Jean-Baptiste Lully’s unrivalled position at the Sun King’s court gave him freedom to produce numerous grand theatre works. Acis et Galatée is acknowledged as one of his masterpieces with its adroit alternation of effects and situations and its substantial use of dances and choruses. The opera was composed as part of lavish celebrations for the Dauphin’s stay at the castle of Anet and is a pastorale héroïque, with its plot based on the love story between the nymph Galatée and the shepherd Acis. The work’s ‘heroic’ element is provided by the presence of the mythical Neptune and cyclops Polyphème who, for the love of Galatée, crushes Acis under a boulder.
Small in form yet rich in artistic significance, these delightful Armenian works for violin and piano are both evocative and songful. Komitas Vardapet’s poetic examples include Krounk (‘The Crane’), the anthemic symbol of the motherland, whilst Khachaturian is represented by his enticing Dance in B flat major, his first ever work, and by violin arrangements from his popular ballet Gayane. This album presents some of Armenia’s finest composers in a programme of nostalgic evocations, folkloric infusions and exquisite melodies.
Lorenzo Perosi was both a priest and a composer, enriching Italian music with a large body of transcendent choral music that was admired by Puccini. Much less well known is his chamber music, written during a creative outpouring after serious illness between 1928 and 1931. The piano quintets are marked by rich melodic ideas and a buoyancy of mood. The String Trio No. 1 in G minor is admirably concise and the accompanying six string trios reflect a strong command of counterpoint. Perosi’s piano quartets and String Trio No. 2 are available on Naxos 8.574375.
As a young composer immersed in the new bourgeois scene in Vienna, Schubert was perfectly positioned to write for the many salons that had opened in the city. The fashionable dances he wrote for them also gave him an avenue for their publication and the selling of scores. These charming gems were not intended for the concert stage but offer a surprising and seemingly spontaneous outpouring of melody and harmonic wit – and even imitations of Tyrolean yodelling. The 12 Écossaises, D. 299 are known to be the first work Schubert composed away from Vienna. Didier Castell-Jacomin employs the 1982 Henle edition based on manuscripts and first editions.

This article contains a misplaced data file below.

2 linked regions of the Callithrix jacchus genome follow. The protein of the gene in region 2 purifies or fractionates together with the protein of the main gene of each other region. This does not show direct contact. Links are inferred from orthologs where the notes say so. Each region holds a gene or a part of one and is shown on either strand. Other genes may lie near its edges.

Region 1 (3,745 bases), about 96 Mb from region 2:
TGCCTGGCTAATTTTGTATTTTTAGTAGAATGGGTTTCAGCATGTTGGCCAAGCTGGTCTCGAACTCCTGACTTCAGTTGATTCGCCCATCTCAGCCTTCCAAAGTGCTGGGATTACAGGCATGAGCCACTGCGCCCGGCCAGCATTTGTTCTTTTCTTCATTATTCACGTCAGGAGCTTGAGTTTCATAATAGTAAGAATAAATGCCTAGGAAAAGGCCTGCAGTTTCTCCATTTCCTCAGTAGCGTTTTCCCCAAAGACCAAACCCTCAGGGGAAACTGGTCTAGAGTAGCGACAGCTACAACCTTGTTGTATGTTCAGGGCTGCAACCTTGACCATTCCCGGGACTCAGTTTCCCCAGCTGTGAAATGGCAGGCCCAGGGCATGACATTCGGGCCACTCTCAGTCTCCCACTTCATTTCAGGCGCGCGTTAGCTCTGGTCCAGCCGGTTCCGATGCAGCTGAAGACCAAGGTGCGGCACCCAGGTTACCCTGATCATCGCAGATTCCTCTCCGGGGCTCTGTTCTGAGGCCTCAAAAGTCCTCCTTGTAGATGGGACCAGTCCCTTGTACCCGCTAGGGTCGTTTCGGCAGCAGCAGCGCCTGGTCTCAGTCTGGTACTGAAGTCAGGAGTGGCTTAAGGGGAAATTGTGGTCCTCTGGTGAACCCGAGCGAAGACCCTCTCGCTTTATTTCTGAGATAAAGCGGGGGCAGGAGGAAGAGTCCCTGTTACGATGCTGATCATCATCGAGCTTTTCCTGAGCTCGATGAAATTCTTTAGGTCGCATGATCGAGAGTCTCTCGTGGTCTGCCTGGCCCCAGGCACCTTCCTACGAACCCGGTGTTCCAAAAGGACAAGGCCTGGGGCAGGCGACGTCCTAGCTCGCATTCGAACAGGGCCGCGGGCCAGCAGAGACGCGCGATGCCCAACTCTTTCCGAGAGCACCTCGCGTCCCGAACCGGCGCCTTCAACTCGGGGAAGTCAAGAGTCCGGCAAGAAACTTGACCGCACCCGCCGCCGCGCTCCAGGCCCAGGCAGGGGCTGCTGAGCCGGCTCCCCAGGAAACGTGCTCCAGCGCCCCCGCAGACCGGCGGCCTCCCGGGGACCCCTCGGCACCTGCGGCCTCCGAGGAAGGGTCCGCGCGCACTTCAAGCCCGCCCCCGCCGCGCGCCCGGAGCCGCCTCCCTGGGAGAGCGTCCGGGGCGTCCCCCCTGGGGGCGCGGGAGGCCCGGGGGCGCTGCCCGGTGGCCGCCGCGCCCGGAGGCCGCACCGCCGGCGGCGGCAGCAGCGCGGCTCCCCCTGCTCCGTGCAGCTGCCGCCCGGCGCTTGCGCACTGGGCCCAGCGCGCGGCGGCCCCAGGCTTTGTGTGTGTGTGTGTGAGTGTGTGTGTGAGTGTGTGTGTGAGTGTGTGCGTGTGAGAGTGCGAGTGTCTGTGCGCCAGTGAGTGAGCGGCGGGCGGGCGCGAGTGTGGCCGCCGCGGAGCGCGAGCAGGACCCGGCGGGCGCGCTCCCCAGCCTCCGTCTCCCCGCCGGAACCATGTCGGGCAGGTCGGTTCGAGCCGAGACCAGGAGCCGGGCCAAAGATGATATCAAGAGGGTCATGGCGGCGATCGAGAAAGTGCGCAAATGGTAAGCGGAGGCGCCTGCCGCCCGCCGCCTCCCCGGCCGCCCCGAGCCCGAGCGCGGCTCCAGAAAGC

INCLUDES WORLD PREMIERE RECORDINGS
Ivor Gurney’s songs (Naxos 8.572151) have long earned him renown but his works for piano, composed over the period of a decade, are hardly known. The lyrically beautiful Five Preludes reflect influences as wide as Schumann and Scriabin but preserve Gurney’s expressive freshness. The Sonatas Nos. 1 and 3 inhabit very different sound worlds from each other, and only one movement of Sonata No. 2 has survived, a deeply poignant elegy – all of which are heard here in world premiere recordings. His poem for piano, Autumn, offers further opportunity to discover this rarely heard music by a composer for whom the pursuit of beauty was of the utmost importance.
INCLUDES A WORLD PREMIERE RECORDINGS
Christmas is a time for special musical experiences, from gentle traditional carols to rousing calls for worship. This recording fully represents the Vasari Singers’ renowned seasonal programmes, mixing familiar festive fun with newly inspired creations such as the world premiere recording of Helena Paish’s beautiful setting of words by the youngest of the Brontë sisters. From the evocative narrative of Finzi’s In Terra Pax to the joyous potpourri of A Merry Little Christmas, this, like the Vasari Singers’ previous Christmas release, A Winter’s Light (Naxos 8.573030), is a recording to treasure.
The New & Now playlist features all that is new and exciting in the world of classical music, whether it’s new music, new presentations or new performers. With more than 200 new releases each year, and artists from around the world, there is always something new to discover with Naxos.
This month, there are some fantastic new additions to the playlist!